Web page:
It has long been assumed that the relative size between prey and predator is a vital factor influencing the results of the activity of prey interaction, i.e., relatively smaller prey may have a lower escape capacity and are easier to catch (Congdon et al., 1999). Thus, we might expect that black carp exposed to larger predators would have a longer safety distance from predators. A similar distance between two treatments might suggest that either snakehead showed no effect on the position of black carp as mentioned above or that the distance itself is more important than other factors that might ensure enough response time for escape. Studies of cyprinid fish species such as qingbo (Spinibarbus sinensis) and pale chub (Zacco platypus) found that the latency of escape response was more important than the swimming capacity in anti-predator strategies, as indicated by maximum speed or acceleration speed (Fu et al., 2015a; Fu et al., 2015b; Liu et al., 2016). Another explanation for this result might be the limitation of the perceptual capacity in black carp, i.e., it may be difficult to obtain information about predators beyond a distance of 20 cm. It is worth noting that rose bitterling, which are approximately one-sixth the body size of snakehead, also maintained a similar safety distance from its predator, which also supports our conclusion (Hu, Nie & Fu, 2015). Furthermore, the response of rose bitterling to snakehead increased with distances less than 20 cm but decreased profoundly beyond 20 cm (Hu, Nie & Fu, 2015). Thus, the effect of predator size on the distance maintained by potential prey requires further exploration.

The effects of predators on the activities of prey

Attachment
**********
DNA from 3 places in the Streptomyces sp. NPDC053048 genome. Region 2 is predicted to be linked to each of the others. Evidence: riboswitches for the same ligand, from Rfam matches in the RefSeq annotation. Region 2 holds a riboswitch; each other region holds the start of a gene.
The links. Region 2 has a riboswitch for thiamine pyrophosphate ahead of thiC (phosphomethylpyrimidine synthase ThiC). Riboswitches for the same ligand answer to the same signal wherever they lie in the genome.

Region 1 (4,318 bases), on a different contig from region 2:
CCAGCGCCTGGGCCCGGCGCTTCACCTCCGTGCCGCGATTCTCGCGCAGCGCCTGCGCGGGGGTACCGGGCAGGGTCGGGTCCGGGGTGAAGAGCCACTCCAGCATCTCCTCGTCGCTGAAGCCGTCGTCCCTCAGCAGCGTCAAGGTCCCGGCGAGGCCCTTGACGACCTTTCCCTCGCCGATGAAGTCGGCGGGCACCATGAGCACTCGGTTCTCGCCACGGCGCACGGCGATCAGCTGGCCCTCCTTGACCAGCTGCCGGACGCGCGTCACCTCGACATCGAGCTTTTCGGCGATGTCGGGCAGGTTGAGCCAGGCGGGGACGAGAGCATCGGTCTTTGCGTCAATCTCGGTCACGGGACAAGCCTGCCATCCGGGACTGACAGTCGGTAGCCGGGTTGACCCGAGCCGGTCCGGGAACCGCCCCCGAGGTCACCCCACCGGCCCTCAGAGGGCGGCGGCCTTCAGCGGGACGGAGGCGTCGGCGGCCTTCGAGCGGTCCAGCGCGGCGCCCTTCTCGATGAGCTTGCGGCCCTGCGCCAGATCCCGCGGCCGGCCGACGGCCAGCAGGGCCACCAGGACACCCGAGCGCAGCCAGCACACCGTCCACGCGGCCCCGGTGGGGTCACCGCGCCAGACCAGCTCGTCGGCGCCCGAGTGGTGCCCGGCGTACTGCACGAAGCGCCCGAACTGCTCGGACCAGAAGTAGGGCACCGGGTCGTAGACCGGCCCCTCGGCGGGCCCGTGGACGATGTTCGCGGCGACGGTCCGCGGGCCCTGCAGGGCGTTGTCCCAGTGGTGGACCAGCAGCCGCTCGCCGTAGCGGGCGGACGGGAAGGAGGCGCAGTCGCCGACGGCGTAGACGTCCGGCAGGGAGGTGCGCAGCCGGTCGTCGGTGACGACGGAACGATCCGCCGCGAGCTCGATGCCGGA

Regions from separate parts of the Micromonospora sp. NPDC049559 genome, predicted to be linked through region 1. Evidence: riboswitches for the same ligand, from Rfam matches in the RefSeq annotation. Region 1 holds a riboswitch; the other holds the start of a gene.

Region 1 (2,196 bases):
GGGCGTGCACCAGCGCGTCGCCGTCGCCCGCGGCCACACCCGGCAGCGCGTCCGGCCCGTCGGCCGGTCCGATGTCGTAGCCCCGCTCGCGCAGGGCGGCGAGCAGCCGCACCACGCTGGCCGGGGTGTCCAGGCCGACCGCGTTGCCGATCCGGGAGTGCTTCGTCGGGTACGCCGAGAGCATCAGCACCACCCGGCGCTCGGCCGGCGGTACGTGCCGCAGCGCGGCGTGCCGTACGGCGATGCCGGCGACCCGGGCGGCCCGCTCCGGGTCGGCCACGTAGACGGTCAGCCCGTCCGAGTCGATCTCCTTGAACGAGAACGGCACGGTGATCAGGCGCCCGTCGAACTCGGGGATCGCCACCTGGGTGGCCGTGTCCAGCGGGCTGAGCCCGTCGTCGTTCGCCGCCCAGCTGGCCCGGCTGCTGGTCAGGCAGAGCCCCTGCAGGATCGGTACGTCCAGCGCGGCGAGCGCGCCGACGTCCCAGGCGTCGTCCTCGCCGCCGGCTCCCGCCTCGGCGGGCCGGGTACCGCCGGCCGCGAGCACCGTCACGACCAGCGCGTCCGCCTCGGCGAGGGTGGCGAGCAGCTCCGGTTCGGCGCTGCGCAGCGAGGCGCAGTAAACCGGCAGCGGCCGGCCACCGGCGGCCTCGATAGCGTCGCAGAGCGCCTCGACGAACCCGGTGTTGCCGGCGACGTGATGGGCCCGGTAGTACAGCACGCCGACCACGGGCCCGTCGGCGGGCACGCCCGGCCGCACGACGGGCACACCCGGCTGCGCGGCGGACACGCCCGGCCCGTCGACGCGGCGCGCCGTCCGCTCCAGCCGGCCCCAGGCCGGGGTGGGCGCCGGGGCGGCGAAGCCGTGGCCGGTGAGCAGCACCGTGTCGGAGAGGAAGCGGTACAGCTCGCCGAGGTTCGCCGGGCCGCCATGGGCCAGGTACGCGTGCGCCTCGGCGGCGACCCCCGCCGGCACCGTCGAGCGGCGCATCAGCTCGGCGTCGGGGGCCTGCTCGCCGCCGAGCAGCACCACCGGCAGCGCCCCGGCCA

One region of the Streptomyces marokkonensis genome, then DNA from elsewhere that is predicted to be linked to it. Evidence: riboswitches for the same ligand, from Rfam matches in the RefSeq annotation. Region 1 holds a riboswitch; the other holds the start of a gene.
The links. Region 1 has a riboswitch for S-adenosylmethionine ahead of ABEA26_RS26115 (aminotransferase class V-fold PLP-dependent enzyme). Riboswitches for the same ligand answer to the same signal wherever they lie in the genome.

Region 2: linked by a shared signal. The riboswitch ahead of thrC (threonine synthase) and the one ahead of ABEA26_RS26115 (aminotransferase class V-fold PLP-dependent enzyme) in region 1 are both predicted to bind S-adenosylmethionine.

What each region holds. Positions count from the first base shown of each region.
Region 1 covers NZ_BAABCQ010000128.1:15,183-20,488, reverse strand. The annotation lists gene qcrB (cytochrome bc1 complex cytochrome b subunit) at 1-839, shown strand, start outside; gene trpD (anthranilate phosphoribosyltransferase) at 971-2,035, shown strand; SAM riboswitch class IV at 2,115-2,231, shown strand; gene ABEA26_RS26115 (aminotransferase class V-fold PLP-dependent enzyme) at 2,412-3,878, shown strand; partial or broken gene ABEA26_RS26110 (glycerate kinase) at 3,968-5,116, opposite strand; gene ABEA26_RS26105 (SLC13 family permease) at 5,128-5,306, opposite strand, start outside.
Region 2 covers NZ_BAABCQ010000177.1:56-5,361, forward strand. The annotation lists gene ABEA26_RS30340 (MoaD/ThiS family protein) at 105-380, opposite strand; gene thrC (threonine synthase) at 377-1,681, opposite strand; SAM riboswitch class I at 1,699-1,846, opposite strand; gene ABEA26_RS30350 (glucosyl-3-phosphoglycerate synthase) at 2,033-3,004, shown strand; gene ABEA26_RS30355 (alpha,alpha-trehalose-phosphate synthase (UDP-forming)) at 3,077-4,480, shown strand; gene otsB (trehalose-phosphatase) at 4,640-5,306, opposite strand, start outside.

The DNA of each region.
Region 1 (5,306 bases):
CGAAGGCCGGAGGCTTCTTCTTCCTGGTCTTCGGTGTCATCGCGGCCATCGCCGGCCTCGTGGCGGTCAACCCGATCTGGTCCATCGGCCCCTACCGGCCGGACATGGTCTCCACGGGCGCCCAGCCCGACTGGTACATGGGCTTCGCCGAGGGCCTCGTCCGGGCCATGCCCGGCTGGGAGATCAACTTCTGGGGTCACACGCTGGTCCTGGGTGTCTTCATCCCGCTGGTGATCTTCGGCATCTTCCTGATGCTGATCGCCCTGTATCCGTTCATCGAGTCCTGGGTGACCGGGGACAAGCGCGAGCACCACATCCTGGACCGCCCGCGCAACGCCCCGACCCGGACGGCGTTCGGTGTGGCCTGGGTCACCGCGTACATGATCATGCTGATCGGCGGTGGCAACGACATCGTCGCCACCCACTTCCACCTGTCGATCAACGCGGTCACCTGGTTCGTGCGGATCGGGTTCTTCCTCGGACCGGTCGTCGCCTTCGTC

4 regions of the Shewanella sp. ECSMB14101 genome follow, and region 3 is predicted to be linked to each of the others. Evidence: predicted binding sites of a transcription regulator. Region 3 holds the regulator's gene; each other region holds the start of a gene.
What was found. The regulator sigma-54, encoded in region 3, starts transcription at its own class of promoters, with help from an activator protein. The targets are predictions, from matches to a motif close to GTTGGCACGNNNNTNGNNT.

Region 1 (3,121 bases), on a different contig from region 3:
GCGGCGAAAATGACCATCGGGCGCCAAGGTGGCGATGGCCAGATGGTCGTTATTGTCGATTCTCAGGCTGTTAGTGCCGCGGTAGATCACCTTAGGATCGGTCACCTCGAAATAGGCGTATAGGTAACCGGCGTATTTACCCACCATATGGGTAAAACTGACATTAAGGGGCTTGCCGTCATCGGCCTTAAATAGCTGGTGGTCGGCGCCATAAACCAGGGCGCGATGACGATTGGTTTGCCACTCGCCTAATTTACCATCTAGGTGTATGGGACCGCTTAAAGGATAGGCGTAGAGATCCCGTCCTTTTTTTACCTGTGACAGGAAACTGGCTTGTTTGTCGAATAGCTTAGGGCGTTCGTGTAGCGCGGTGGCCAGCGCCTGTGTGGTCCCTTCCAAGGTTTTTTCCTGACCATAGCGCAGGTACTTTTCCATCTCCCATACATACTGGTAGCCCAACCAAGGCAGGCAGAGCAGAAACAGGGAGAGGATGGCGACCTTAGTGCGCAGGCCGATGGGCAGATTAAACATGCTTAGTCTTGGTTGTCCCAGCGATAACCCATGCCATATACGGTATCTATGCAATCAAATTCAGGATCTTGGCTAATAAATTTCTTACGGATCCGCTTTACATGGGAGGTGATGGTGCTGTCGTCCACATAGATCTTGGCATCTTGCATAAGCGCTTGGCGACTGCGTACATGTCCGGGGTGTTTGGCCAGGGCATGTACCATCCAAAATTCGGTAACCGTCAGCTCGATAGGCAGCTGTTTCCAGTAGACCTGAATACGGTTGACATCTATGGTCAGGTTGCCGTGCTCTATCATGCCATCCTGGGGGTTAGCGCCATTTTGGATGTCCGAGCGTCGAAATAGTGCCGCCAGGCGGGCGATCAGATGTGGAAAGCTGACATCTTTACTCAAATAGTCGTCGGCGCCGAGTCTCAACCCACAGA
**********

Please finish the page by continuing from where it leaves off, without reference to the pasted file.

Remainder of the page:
Interestingly, after introduction of the predator, the percent time moving of prey decreased approximately by 40% and 30%, whereas the total distance moved decreased by approximately 50% and 35%, in the size-matched predator and large predator treatments, respectively. The swimming speed while moving also showed approximately 12% and 10% decrease, although it was not statistically significant. However, black carp in the control treatment showed no change in any of measured activity variables before and after introduction of another black carp. This result suggests that the introduction of predators resulted in a reduction in the swimming activities of the prey fish. Similar phenomena have been frequently documented in previous studies. For example, predator attacks induced a 50% decrease in swimming activity in Atlantic salmon (Salmo salar) (Johnsson, Höjesjö & Fleming, 2001; Archard & Braithwaite, 2011), and the swimming activity decreased by 38% when three-spined stickleback were exposed to chemical and visual cues of their predators (Lehtiniemi, 2005). The underlying mechanism for decreased activities in black carp when exposed to snakehead might be the result of elevated anti-predation state, including increased vigilance and a decreased possibility of detection by predators. For example, redshank (Tringa totanus) individuals, which showed decreased time spent foraging in a high-risk environment, gained a survival advantage, and individuals with increased vigilance during foraging after seeing the predators (i.e., less feeding and slower to orientate or approach food items) had increased survival times (Metcalfe, Huntingford & Thorpe, 1987; Sansom, Lind & Cresswell, 2009). Moving coho salmon (Oncorhynchus kisutch) individuals were also easier to catch for their natural predators than individuals that stayed motionless (Martel & Dill, 1995). The A reduction in activity has been frequently demonstrated in aquatic animals, including fish species, as one of the main anti-predator strategies (Brown & Smith, 1998; Johnsson, Höjesjö & Fleming, 2001; Albecker & Vance-Chalcraft, 2015; Harding & Scheibling, 2015). Such adjustments in behavior in addition to maintaining a safe distance from predators might be crucial in the survival of prey in prey-predator interactions (Martel & Dill, 1995). It was interesting to find that there was no significant difference between two predator treatments in any of the variables involved in spontaneous activity either before or after the introduction of the predator. This suggests that predator size showed little effect on the behavior adjustments of black carp, which was similar to those of distance responses.